It's safer than the stock market.
-Salvador Dali Gallery ad on Bloomberg T.V.
Dali on the markets:
We make the "BUY" call at DJIA 11806 -145 based on the Dali ad and the MarketBeat story, for the day, only.
Here's the owner of the gallery a few years ago:
A Salvador Dalí expert comments on the Park West at Sea Dalí printsMarketBeat:
Bruce Hochman may be Salvador Dalí's greatest fan. Author of The Annual Print Price Guide to the Graphic Works of Salvador Dalí, Bruce is also the Gallery Director of the Salvador Dalí Gallery in San Juan Capistrano (www.Daligallery.com), the only gallery in the world devoted exclusively to the works of Salvador Dalí. He is a member of the International Fine Art Appraisers Association.
Bruce was interviewed recently by Fine Art Registry™ on the subject of Park West Gallery, Park West at Sea and the sale of real or fake Salvador Dalí prints.FAR®: How is the Dalí climate these days, because there was a time in the 80s that fakes abounded, was there not?
BH: Here's what happened. Dalí was ill. In December 1979 his hand was starting to shake. He and his wife Gala were in New York, staying at the St. Regis – they always wintered in New York – and she was giving him wrong medication, thinking he had flu-like symptoms. He wasn't getting any better. He said, "I'm going back to Spain, I want to be attended by my own physicians," and he was embarrassed by what appeared to be some sort of palsy or onset of Parkinson's. He put himself into seclusion.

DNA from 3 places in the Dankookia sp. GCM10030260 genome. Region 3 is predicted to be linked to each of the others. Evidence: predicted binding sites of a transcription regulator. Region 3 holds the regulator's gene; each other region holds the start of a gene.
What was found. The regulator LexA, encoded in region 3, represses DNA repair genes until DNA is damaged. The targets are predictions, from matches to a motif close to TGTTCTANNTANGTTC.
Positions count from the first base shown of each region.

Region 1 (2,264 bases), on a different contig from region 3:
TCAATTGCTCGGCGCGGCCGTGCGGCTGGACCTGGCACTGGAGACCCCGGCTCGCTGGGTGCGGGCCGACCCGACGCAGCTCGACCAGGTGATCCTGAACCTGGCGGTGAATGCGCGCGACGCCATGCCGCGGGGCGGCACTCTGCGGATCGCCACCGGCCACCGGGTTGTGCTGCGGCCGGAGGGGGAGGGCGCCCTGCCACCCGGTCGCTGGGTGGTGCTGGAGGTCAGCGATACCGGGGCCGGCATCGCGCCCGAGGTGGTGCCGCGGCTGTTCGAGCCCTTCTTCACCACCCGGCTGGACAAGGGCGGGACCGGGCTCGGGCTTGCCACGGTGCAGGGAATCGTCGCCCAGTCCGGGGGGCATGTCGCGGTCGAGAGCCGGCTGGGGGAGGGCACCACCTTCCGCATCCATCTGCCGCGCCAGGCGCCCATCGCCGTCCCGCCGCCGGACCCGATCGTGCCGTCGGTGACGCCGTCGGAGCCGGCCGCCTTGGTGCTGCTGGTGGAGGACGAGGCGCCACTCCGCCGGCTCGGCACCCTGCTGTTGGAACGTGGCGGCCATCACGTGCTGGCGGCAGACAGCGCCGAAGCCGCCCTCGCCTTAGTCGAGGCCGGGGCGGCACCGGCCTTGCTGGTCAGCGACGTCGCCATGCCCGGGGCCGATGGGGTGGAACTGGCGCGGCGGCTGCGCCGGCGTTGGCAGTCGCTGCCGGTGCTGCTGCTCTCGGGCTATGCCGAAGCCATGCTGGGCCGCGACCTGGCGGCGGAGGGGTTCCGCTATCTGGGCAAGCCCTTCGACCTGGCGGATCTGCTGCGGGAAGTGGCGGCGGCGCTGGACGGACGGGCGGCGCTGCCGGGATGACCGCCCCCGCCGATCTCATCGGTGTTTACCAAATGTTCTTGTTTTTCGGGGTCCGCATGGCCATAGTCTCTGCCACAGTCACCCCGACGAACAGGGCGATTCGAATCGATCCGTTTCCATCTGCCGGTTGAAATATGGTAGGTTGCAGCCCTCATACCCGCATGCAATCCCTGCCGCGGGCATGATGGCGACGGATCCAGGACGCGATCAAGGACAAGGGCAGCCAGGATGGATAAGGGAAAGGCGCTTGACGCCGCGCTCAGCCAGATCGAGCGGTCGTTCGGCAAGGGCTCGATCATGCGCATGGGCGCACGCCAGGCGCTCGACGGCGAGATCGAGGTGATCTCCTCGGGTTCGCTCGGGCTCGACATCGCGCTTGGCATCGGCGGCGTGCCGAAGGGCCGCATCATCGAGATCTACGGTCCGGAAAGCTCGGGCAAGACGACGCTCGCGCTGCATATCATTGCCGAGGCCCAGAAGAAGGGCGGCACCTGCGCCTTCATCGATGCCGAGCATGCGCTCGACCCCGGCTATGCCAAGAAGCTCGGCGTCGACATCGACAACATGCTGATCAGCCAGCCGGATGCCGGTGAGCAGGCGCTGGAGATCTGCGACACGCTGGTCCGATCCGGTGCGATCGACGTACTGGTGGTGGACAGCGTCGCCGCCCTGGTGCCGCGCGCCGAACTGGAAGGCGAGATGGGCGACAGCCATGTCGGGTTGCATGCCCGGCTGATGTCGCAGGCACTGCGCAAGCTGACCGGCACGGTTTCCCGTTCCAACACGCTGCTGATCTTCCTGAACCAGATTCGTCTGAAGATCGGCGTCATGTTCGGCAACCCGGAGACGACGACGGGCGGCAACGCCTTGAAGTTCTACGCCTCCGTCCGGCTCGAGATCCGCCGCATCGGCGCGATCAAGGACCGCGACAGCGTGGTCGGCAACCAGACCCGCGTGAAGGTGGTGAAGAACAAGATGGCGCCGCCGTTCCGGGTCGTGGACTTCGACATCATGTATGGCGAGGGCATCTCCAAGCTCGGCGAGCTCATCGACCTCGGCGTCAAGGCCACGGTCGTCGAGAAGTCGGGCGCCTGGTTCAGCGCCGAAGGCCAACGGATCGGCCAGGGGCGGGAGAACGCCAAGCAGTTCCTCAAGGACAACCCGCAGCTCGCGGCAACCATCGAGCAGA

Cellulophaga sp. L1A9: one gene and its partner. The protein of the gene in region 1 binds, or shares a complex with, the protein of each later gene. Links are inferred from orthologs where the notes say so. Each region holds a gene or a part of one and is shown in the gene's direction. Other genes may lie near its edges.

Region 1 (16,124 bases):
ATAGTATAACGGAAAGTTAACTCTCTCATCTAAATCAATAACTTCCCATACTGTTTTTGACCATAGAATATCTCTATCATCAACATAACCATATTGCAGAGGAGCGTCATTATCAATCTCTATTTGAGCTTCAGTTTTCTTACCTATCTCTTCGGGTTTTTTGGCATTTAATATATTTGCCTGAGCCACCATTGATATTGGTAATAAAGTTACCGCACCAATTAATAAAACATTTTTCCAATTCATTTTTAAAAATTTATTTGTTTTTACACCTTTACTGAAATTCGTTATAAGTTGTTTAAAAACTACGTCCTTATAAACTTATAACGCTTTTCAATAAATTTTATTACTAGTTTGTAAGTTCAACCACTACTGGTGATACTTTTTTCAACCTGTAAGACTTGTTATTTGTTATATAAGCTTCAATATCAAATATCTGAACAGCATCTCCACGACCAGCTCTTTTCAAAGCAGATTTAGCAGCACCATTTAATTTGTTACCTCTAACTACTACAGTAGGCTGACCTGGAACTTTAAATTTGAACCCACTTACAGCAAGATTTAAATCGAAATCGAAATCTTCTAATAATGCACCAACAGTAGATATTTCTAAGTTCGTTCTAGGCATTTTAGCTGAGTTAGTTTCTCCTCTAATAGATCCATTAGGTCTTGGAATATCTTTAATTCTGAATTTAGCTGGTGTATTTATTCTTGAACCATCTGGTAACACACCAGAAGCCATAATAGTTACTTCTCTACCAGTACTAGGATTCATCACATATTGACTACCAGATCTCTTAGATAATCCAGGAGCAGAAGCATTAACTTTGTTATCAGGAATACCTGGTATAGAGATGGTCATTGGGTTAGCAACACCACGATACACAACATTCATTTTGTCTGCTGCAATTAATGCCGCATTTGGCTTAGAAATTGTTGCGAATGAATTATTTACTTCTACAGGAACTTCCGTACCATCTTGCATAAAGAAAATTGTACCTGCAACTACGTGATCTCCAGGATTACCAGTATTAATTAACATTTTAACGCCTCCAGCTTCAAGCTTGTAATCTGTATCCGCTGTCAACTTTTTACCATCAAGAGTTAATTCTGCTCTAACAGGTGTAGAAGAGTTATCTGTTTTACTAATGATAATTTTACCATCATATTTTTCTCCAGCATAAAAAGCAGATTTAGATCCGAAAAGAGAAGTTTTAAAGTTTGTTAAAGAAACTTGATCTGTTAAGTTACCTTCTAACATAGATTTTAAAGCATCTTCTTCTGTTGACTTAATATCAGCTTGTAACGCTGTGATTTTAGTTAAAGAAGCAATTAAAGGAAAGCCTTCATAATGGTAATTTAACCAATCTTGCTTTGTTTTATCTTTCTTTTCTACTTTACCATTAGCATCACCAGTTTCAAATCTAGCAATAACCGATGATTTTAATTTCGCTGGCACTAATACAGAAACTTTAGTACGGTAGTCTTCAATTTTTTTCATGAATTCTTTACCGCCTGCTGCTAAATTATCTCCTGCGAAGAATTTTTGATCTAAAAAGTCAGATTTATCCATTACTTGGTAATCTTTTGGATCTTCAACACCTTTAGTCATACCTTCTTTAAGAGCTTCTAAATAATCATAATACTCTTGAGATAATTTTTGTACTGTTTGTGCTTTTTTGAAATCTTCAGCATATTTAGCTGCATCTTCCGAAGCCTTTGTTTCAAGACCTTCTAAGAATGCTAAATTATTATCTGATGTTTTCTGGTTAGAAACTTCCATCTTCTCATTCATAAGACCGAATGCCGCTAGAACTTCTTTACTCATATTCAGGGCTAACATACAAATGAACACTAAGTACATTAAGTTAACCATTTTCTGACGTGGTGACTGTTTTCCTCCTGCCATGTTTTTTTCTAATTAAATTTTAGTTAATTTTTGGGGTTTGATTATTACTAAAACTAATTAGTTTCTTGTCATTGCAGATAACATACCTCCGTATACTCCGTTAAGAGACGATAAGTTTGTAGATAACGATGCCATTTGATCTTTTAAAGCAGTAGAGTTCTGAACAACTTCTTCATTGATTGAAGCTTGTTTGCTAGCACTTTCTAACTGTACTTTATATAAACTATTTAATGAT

Unscrupulous people heard about this and what they did is they would go into a museum – typical would be the National Gallery in Washington – and they would photograph a famous painting, for example The Last Supper. Then they would photomechanically reproduce it, and put a pencil Dalí signature on it and say, "Oh the master is on his deathbed, get this Dalí before he dies and it will be worth a gazillion dollars.">>>MORE
...Maybe this is a buying opportunity: Abby Joseph Cohen, the most bullish investment strategist on the Street, is not going to be making Standard & Poor’s 500 Index forecasts for Goldman Sachs anymore, according to Bloomberg. David Kostin, Goldman’s U.S. investment strategist, is taking over the role. Ms. Cohen had expected a year-end S&P of 1675.